Barren Land Caribou, North Arm Ennadai Lake, Near Kazan River, Nunavut. (Alan D. Wilson/Wikimedia Commons)

Barren Land Caribou, North Arm Ennadai Lake, Near Kazan River, Nunavut. (Alan D. Wilson/Wikimedia Commons)

The Nature Nut

Rosamund Pojar

Have you ever wondered how animals survive the bitter harshness and perpetual darkness of an Arctic winter?

I remember someone once asking me how a caribou can find its food in the dark. It turns out that they have eyes like cats that glow in the dark. A layer of cells at the back of the eye behind the retina, known as the tapetum lucidum, reflects light back through the retina and helps animals see in the dark.

However, even more interesting is the fact that caribou (reindeer) can change the tapetum lucidum to reflect different wavelengths of light going back through the retina. During summer the tapetum lucidum is golden, so the eyes appear golden. After the sun sets for winter, it changes to deep blue as less light is reflected out of the eye possibly due to increased pressure as the pupil dilates to let in as much light as possible.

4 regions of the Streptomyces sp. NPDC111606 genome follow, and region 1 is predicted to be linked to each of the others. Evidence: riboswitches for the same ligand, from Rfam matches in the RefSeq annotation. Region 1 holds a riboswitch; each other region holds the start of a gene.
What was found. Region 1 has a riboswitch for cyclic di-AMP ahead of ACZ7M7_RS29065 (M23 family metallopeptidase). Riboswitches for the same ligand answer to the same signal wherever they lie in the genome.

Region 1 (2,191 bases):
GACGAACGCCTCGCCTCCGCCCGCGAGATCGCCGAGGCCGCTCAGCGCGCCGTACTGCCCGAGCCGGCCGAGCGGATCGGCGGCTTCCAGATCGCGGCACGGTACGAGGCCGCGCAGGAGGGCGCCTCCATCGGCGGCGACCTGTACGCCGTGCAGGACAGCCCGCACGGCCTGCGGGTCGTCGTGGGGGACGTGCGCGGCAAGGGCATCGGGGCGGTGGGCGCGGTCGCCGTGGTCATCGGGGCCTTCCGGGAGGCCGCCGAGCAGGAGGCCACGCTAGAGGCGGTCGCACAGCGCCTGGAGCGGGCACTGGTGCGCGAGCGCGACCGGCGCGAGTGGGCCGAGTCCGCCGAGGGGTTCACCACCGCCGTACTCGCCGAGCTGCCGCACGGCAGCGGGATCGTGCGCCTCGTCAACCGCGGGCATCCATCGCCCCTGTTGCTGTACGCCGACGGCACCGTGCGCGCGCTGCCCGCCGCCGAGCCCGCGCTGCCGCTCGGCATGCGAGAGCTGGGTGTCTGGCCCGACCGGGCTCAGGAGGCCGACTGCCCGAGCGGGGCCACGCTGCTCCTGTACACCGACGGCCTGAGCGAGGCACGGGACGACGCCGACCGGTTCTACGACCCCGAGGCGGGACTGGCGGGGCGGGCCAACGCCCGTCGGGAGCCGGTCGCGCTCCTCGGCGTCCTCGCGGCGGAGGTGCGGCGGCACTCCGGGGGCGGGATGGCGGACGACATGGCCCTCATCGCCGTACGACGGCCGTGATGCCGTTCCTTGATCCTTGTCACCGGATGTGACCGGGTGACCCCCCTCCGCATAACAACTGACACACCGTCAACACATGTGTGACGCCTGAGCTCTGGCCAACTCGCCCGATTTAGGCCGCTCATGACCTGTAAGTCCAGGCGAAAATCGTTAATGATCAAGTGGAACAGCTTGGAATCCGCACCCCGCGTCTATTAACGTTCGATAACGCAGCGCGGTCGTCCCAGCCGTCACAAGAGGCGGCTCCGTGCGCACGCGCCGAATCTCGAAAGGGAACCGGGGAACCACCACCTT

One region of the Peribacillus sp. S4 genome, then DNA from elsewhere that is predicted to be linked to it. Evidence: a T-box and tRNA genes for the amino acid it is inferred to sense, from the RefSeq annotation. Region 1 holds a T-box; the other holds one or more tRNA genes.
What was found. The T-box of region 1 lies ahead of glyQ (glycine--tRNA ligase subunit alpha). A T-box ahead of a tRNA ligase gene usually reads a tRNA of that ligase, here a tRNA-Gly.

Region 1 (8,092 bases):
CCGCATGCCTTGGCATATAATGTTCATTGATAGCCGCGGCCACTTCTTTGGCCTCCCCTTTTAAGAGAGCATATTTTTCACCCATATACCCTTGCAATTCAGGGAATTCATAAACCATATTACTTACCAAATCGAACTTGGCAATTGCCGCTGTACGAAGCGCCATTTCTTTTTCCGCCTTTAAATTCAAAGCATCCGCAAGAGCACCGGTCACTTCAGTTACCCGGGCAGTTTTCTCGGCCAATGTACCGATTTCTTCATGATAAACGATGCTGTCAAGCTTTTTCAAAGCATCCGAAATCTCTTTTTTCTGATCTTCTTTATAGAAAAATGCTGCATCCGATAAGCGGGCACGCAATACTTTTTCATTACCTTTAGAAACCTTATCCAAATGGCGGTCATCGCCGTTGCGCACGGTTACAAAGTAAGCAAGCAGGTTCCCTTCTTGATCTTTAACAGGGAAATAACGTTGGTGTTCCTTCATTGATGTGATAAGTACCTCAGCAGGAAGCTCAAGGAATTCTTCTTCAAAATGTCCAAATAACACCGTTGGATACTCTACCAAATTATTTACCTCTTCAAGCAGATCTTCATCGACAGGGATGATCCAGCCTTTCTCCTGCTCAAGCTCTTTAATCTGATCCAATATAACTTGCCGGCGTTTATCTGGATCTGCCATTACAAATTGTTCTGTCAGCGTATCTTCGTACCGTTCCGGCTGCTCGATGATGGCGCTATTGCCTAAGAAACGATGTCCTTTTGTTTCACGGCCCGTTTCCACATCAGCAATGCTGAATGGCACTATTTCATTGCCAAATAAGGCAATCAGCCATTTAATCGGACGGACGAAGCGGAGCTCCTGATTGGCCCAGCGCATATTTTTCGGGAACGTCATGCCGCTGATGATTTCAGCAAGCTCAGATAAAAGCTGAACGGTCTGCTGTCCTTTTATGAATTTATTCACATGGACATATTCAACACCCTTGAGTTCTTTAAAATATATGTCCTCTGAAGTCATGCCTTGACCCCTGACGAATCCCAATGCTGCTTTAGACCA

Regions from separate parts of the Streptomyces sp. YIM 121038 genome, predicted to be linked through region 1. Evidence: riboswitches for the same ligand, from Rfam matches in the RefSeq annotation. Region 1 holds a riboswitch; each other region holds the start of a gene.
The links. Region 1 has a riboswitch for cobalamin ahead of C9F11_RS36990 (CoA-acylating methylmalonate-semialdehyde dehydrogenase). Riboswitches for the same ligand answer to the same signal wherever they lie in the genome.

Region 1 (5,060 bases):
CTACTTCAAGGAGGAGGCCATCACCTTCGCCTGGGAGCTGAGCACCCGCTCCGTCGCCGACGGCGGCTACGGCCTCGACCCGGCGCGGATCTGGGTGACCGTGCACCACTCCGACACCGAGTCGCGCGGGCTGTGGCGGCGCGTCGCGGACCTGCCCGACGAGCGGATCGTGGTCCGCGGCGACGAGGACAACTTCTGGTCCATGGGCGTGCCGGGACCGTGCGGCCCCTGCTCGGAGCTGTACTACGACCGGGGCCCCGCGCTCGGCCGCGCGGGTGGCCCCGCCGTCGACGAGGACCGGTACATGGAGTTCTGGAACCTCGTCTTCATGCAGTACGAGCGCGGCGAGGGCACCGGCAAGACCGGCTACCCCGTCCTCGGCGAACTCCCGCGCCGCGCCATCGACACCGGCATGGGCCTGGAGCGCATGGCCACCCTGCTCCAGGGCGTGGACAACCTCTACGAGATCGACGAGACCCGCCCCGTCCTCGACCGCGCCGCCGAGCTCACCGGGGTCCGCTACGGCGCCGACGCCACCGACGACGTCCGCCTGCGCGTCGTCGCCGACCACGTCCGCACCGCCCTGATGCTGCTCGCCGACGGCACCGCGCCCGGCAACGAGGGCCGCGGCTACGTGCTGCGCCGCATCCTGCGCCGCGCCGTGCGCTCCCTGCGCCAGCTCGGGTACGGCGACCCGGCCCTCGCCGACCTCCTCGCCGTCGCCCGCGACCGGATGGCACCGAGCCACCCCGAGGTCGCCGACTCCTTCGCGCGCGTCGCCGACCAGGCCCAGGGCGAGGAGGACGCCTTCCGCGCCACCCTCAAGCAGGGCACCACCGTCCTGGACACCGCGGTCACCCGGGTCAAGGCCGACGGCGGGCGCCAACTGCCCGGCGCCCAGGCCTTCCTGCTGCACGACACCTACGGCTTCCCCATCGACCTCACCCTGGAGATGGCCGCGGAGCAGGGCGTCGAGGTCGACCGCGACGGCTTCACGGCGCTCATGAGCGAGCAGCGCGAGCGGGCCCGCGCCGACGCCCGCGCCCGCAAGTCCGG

It is thought that the increased pressure might compress the tapetum lucidum and reduce the space between the cells, thus causing shorter wavelengths of light to be reflected back through the retina.

Not only is this useful for the caribou to find food, but it also might provide an advantage in avoiding predators in the dark.

Caribou also have a strong sense of smell and can locate food, for example, ground lichens, beneath snow. Musk oxen do the same. Polar bears and wolves also use smell to locate food and use light from the stars and moon to hunt.

There are many other adaptations that animals use to survive the long cold dark of the Arctic. The options are to leave the area (migrate), wear a thick coat and stick it out, or live underneath the snow and remain active or hibernate.

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